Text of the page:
Author: staff

The world’s largest trial of a revolutionary new blood test which detects 50 types of cancer has started in Walsall, with thousands of residents invited to take part. The potentially lifesaving GalleriTM test can detect more than 50 types of cancer before symptoms appear. The test is being piloted by the NHS in a programme across eight areas of the country, and Walsall is the first location in the West Midlands to take part.

Thousands of letters have been sent to selected residents aged 50 to 77, inviting them to participate in the trial and attend the mobile clinic on Sainsbury’s car park on Reedswood Way. The clinic, which opened this week, will be there until December before moving on to more locations in the West Midlands.

Appointments are still available and people are being urged to come forward if they have received a letter before the mobile clinic moves on to Redditch.

Among those taking part in the trial is 76-year-old Bill Anslow from Willenhall.

He said: “I’ve come as my family has been deeply impacted by cancer. My mum died of cancer five years ago and my wife Kathleen was diagnosed with stomach and oesophageal cancer and died earlier this year.”

“It’s a horrible, horrible disease and it’s terrifying to think about the effects cancer has on people. What my wife went through was terrible and I wouldn’t want that for anyone.”

“As soon as I received my letter, I got in touch straight away. It’s a little bit of time out of your day and doesn’t hurt at all, but is really worth doing. I think anybody who is invited to take part should do it.”

Also taking part is 71-year-old June Humphries from Bloxwich. She said: “I saw the trial mentioned on the news and so when I received my letter I thought, well why not. My sister and a close friend died of cancer so anything I can do to help with cancer research I will.

“The nurses here have been absolutely brilliant and so I would say to other people who have been invited just do it. It’s an hour out of your life and it’s for a good cause.”

“Cancer affects everybody in the world. Everyone knows someone who has cancer or died from it, so hopefully this will help.”

Participants will be asked to give a blood sample and will then be invited back in 12 months, and again in two years, to give further samples.

West Midlands Cancer Alliance is supporting the project by helping to ensure that any local participants who test positive for early signs of cancer get the necessary follow-up appointments.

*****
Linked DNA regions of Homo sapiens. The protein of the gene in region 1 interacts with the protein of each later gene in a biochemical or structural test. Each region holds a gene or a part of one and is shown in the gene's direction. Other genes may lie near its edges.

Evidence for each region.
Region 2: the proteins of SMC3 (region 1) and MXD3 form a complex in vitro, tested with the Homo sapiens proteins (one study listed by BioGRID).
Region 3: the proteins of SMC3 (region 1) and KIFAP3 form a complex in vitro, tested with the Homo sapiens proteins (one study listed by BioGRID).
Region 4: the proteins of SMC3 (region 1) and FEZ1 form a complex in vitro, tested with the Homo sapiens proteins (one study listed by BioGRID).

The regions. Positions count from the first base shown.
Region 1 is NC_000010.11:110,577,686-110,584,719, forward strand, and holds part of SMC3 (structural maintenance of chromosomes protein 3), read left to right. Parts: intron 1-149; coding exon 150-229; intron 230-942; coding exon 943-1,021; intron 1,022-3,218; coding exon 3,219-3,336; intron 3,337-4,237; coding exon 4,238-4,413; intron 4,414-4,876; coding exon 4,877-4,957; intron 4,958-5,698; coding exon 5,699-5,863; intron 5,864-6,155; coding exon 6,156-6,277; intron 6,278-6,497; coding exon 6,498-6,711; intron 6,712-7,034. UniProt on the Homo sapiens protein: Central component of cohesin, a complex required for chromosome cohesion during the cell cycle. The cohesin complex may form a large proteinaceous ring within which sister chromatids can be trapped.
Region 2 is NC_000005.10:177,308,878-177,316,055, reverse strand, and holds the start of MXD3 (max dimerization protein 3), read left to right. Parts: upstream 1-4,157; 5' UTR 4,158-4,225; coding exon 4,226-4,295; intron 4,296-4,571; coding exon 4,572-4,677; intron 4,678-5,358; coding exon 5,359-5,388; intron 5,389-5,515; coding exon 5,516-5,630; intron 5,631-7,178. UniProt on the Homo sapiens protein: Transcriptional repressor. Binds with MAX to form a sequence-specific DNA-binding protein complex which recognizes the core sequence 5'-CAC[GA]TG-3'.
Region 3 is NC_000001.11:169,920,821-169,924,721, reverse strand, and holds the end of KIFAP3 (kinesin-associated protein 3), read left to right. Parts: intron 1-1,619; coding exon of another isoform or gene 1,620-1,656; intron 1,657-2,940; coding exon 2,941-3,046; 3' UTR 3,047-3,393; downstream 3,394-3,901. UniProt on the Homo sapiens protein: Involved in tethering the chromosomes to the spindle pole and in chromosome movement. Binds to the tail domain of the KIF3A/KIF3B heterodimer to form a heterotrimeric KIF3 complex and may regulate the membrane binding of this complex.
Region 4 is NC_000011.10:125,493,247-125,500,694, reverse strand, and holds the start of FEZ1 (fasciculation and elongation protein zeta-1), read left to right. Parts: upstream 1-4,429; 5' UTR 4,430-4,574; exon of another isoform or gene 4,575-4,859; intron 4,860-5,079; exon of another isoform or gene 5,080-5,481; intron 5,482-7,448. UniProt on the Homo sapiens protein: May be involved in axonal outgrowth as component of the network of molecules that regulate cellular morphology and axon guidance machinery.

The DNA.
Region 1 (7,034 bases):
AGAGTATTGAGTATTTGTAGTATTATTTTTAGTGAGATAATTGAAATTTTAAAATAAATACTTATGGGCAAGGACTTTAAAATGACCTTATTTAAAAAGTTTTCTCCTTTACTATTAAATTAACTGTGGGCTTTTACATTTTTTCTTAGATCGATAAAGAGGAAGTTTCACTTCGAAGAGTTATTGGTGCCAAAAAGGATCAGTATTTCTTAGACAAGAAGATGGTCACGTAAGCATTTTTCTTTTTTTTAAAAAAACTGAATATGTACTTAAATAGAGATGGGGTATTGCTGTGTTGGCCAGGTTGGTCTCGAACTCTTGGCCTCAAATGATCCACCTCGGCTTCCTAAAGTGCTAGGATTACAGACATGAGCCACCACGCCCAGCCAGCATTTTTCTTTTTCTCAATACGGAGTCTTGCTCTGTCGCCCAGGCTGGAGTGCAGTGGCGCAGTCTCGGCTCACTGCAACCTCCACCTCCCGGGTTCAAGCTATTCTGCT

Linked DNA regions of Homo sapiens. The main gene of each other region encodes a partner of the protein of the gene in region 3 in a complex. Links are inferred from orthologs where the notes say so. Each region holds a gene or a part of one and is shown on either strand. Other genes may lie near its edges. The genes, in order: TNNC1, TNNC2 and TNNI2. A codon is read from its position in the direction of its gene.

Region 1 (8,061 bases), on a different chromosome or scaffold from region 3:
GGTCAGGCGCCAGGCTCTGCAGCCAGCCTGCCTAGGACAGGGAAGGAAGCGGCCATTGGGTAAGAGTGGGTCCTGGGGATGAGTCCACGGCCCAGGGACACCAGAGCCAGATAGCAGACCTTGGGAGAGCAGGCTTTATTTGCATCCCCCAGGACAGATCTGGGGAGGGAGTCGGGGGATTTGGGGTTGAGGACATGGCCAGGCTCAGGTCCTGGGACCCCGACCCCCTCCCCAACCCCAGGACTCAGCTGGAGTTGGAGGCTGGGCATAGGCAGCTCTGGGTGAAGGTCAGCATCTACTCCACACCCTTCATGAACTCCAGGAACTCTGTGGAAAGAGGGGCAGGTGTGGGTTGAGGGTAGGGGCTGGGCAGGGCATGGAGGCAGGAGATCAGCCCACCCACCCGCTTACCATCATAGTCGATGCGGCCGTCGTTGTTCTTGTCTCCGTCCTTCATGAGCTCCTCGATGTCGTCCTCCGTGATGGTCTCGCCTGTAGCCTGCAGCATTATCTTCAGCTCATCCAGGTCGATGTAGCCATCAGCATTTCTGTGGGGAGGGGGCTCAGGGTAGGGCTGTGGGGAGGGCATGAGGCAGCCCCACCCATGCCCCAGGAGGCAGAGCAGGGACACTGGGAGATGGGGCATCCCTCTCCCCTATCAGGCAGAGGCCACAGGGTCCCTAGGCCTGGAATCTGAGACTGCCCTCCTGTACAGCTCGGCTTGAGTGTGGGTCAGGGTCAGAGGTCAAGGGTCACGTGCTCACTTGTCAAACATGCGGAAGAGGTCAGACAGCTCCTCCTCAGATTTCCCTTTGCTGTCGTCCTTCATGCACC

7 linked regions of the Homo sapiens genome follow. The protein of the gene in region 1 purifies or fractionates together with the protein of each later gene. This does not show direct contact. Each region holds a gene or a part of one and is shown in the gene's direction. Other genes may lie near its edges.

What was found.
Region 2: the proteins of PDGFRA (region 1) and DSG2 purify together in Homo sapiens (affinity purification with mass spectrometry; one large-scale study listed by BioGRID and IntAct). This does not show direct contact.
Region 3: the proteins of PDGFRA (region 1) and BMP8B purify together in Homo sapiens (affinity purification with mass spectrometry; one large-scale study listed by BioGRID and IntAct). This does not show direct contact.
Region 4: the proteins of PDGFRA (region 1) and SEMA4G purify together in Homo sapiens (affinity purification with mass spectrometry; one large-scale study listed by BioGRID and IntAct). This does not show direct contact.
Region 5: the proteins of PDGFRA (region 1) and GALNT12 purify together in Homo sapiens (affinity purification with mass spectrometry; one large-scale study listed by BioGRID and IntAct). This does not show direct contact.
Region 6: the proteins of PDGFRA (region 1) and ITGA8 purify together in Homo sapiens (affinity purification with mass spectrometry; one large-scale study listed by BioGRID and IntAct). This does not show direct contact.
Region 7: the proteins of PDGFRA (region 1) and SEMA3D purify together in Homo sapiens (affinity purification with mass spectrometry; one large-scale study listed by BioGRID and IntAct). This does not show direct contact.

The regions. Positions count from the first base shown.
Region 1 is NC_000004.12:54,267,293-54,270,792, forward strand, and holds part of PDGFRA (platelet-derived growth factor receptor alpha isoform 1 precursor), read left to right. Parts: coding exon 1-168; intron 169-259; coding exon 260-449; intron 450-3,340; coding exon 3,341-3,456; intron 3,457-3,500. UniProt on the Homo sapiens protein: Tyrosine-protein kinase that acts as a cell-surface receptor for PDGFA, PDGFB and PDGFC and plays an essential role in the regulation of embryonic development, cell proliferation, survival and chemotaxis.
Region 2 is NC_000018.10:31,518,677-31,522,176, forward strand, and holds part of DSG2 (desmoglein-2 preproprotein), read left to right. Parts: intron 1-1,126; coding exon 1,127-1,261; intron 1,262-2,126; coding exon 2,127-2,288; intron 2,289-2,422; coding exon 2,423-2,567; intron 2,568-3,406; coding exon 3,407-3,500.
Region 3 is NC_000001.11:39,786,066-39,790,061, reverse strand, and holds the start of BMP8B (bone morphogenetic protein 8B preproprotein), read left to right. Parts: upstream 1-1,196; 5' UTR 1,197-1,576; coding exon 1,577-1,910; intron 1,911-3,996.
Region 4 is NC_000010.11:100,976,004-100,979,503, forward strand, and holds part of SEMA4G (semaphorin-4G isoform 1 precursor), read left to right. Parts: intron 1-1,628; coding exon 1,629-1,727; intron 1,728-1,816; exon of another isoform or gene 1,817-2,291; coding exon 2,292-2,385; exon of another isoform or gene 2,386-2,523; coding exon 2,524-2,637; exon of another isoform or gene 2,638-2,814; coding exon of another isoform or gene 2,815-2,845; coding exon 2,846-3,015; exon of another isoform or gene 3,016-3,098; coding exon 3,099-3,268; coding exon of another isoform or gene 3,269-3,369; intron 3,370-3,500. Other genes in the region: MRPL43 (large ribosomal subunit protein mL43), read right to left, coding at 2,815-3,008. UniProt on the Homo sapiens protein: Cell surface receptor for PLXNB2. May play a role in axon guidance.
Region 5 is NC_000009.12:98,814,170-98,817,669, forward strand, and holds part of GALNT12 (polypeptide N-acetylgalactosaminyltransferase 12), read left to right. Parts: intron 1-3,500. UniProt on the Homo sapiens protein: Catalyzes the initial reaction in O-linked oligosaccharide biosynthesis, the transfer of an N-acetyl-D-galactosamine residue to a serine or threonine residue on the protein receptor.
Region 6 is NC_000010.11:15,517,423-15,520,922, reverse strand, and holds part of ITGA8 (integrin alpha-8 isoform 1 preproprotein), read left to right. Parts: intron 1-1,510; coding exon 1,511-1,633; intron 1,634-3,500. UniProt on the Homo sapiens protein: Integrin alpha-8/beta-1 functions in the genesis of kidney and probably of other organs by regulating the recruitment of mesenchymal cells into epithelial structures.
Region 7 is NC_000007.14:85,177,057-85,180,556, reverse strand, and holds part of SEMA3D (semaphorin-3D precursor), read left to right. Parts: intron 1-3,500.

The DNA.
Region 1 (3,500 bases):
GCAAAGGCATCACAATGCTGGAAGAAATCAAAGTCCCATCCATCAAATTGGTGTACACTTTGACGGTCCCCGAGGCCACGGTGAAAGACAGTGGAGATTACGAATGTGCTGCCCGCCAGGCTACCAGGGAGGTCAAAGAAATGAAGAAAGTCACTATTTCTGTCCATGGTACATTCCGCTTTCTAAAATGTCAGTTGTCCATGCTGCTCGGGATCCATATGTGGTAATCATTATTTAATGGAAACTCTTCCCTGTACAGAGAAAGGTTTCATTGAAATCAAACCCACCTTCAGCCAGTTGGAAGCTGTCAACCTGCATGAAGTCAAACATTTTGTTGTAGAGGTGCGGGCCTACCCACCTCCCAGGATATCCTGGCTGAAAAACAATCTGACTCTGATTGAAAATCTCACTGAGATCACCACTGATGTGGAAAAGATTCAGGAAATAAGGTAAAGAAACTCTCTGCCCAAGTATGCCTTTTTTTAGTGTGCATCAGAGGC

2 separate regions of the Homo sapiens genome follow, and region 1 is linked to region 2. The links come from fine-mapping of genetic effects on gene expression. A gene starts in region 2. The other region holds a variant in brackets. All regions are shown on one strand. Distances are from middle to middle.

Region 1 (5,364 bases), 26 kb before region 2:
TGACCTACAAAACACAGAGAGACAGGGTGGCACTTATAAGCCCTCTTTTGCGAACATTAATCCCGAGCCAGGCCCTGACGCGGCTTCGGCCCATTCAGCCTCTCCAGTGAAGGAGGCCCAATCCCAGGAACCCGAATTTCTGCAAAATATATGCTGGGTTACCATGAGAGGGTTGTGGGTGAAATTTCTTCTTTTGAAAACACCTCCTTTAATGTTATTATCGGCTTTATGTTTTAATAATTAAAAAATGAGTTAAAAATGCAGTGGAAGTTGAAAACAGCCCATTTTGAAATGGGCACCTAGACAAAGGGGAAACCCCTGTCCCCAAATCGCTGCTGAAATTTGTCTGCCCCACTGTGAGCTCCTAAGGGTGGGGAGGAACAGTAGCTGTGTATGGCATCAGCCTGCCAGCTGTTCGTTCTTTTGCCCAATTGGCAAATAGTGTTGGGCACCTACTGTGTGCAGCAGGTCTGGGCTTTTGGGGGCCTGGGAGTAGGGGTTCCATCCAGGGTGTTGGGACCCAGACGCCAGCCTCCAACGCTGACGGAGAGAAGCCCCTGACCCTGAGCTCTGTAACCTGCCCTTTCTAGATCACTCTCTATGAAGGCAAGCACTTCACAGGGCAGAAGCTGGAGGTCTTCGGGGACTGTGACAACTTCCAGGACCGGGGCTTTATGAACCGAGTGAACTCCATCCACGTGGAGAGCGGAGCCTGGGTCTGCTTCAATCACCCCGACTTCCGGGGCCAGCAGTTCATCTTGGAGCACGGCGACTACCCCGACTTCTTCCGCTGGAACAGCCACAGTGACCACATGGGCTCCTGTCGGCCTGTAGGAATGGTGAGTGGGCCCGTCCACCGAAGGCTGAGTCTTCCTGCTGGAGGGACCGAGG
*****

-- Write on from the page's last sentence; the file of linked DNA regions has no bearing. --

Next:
Masood Ahmed, chief medical officer for Black Country and West Birmingham Clinical Commissioning Group, said: “We’re excited that Walsall has been chosen as the first location in the West Midlands to host this innovative trial, which has the potential to save thousands of lives in the UK and beyond.”

“We’ve had a great response so far from people wanting to get involved, but there are still spaces available, so if you’ve had a letter we’d strongly encourage you to come forward and be part of a study that has the potential to transform early cancer diagnosis for the future.”

The test is a blood test that research has shown is particularly effective at finding cancers that are difficult to identify early – such as head and neck, bowel, lung, pancreatic, and throat cancers. It works by finding chemical changes in fragments of genetic code – cell-free DNA (cfDNA) – that leak from tumours into the bloodstream.

The NHS-Galleri trial is being run by The Cancer Research UK and King’s College London Cancer Prevention Trials Unit in partnership with NHS England and healthcare company GRAIL, which has developed the Galleri test.

Patients whose condition is diagnosed at ‘stage one’ typically have between five and 10 times the chance of surviving compared with those found at ‘stage four’.

Initial results of the study are expected by 2023 and, if successful, NHS England plans to extend the rollout to a further one million people in 2024 and 2025.

Participants will be advised to continue with their standard NHS screening appointments – for breast, bowel and cervical cancer – and to still contact their GP if they notice any new or unusual symptoms.